By 8 a.m. Wednesday, the first trickle of Ride the Rockies cyclists arrived at the western edge of Frisco, a mere three hours after the first light hits the sky to illuminate the road route.
The six-day tour started Saturday in Gunnison, with riders heading to Hotchkiss before cycling over McClure Pass to Carbondale, Independence Pass to Leadville and Fremont Pass to Summit County. After stopping into the aid stations at the west end of Frisco and the north side of Silverthorne, the approximately 2,500 cyclists rode north on Highway 9 before turning off on Ute Pass Road in the direction of Granby. Part of Wednesday's ride was on a dirt road, which isn't the most ideal surface for road bikers. However, the section is relatively short, considering cyclists covered 94 miles Wednesday and will total about 450 miles.
The goal is to finish the race at Odell Brewing Company in Fort Collins, but the High Park fire may cause some rerouting. The last leg stretches from Estes Park to Fort Collins - over the highest continuously paved road in the United States, Trail Ridge Road - and includes routes along Horsetooth Dam and through LaPorte and Bellvue, areas currently in or near the fire zone.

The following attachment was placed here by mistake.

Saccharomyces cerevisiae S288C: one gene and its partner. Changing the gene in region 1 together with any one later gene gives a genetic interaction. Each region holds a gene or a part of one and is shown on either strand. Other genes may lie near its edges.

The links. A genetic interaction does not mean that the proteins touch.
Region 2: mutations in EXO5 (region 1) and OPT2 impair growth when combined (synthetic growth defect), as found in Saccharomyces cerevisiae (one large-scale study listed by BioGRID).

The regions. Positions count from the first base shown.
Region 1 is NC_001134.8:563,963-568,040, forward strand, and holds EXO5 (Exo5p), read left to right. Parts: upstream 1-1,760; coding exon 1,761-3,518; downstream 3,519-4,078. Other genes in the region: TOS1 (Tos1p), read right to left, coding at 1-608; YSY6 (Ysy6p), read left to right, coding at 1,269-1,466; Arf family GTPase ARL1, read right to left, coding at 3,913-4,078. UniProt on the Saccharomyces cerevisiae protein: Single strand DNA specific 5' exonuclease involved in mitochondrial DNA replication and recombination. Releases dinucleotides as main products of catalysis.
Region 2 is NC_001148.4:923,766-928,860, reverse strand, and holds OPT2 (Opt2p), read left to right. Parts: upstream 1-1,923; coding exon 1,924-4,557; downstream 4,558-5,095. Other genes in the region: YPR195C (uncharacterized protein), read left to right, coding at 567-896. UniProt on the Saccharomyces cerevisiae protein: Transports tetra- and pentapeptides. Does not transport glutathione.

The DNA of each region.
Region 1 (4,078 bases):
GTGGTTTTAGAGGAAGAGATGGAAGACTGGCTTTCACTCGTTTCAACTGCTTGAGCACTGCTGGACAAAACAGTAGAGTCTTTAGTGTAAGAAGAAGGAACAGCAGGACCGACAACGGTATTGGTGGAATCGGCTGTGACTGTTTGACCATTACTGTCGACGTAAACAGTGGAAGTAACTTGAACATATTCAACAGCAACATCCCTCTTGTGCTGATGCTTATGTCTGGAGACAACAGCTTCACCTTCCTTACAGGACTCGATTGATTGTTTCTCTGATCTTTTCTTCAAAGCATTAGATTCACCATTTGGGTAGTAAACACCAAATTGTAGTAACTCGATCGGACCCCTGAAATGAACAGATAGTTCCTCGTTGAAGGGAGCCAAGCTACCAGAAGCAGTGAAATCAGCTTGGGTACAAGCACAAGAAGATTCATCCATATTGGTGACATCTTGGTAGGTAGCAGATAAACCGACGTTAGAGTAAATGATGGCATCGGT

Cyclists gather for the tour from all parts of the state and beyond. It's been going for 27 years, with many riders returning year after year.
One group, who call themselves Mike's Maniacs, met while unloading bags from the three semi trucks that haul them between host towns. Mike Kosel, from Littleton, has been in the tour for 21 years. Over time, he's picked up riders who like to leave as early as the day shines its light, meeting the aid trucks in time to help them set up and arriving at camp in time to unload the bags of 2,500 riders who arrive throughout the afternoon and evening.
"It's a good week of fun and a lot of camaraderie with other people," Kosel said. "It's a great way to see the state."
Highlands Ranch's Phil Chavez, who befriended Kosel roughly seven years ago, "got hooked on unloading" when his bag was nestled in the front of the trailer. To get it, he had to help unload.
Mike's Maniacs are a small group among many who take to the road for the tour, which changes routes each year.
"It doesn't matter your riding style or when you like to ride, you'll meet people who like that style," Kosel said.
This year, the 2,500 riders is more than usual. There were few no-shows or cancellations. On the bright side, that meant more registration fees that turn into charitable donations for the host communities. Leadville, for instance, was fed about $250,000 through lodging, dining and grant money for local organizations.
"It's a rolling community," route organizer Rick "The Worm" Charbonneau said. He works with 83 volunteers to make the tour as seamless as possible. The average volunteer has served for nearly eight-and-a-half years, he said. He sets up aid stations consisting of Gatorade, water and fruit, and various vendors come along to provide pancakes, fajitas, energy wraps, pasta and more.
"It's a shared sense of accomplishment," Charbonneau said.